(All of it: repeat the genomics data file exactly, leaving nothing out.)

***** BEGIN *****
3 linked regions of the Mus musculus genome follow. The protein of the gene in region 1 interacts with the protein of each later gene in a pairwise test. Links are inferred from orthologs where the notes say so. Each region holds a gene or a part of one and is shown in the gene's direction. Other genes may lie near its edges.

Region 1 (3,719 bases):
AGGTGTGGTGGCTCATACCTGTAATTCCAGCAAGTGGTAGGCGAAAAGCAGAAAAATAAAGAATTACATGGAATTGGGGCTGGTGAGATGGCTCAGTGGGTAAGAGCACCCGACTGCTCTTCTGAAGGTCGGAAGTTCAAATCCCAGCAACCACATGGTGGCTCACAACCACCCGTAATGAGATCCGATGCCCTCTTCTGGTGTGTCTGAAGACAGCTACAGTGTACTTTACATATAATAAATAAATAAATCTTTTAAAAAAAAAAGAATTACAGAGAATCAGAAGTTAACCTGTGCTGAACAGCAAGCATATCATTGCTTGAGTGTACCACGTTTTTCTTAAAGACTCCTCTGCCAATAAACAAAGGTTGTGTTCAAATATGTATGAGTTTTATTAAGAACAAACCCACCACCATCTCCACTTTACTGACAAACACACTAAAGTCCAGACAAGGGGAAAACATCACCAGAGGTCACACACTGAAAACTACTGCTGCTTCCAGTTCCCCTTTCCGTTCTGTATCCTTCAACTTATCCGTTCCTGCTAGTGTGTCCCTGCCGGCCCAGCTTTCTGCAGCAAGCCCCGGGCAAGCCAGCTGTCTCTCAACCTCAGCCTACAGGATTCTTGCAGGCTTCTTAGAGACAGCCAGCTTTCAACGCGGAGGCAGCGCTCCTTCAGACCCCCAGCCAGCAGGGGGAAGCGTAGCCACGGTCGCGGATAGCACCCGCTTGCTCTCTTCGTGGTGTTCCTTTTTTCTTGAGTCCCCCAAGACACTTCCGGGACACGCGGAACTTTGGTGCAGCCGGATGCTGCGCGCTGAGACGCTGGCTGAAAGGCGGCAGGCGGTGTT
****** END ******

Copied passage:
3 linked regions of the Mus musculus genome follow. The protein of the gene in region 1 interacts with the protein of each later gene in a pairwise test. Links are inferred from orthologs where the notes say so. Each region holds a gene or a part of one and is shown in the gene's direction. Other genes may lie near its edges.

Region 1 (3,719 bases):
AGGTGTGGTGGCTCATACCTGTAATTCCAGCAAGTGGTAGGCGAAAAGCAGAAAAATAAAGAATTACATGGAATTGGGGCTGGTGAGATGGCTCAGTGGGTAAGAGCACCCGACTGCTCTTCTGAAGGTCGGAAGTTCAAATCCCAGCAACCACATGGTGGCTCACAACCACCCGTAATGAGATCCGATGCCCTCTTCTGGTGTGTCTGAAGACAGCTACAGTGTACTTTACATATAATAAATAAATAAATCTTTTAAAAAAAAAAGAATTACAGAGAATCAGAAGTTAACCTGTGCTGAACAGCAAGCATATCATTGCTTGAGTGTACCACGTTTTTCTTAAAGACTCCTCTGCCAATAAACAAAGGTTGTGTTCAAATATGTATGAGTTTTATTAAGAACAAACCCACCACCATCTCCACTTTACTGACAAACACACTAAAGTCCAGACAAGGGGAAAACATCACCAGAGGTCACACACTGAAAACTACTGCTGCTTCCAGTTCCCCTTTCCGTTCTGTATCCTTCAACTTATCCGTTCCTGCTAGTGTGTCCCTGCCGGCCCAGCTTTCTGCAGCAAGCCCCGGGCAAGCCAGCTGTCTCTCAACCTCAGCCTACAGGATTCTTGCAGGCTTCTTAGAGACAGCCAGCTTTCAACGCGGAGGCAGCGCTCCTTCAGACCCCCAGCCAGCAGGGGGAAGCGTAGCCACGGTCGCGGATAGCACCCGCTTGCTCTCTTCGTGGTGTTCCTTTTTTCTTGAGTCCCCCAAGACACTTCCGGGACACGCGGAACTTTGGTGCAGCCGGATGCTGCGCGCTGAGACGCTGGCTGAAAGGCGGCAGGCGGTGTT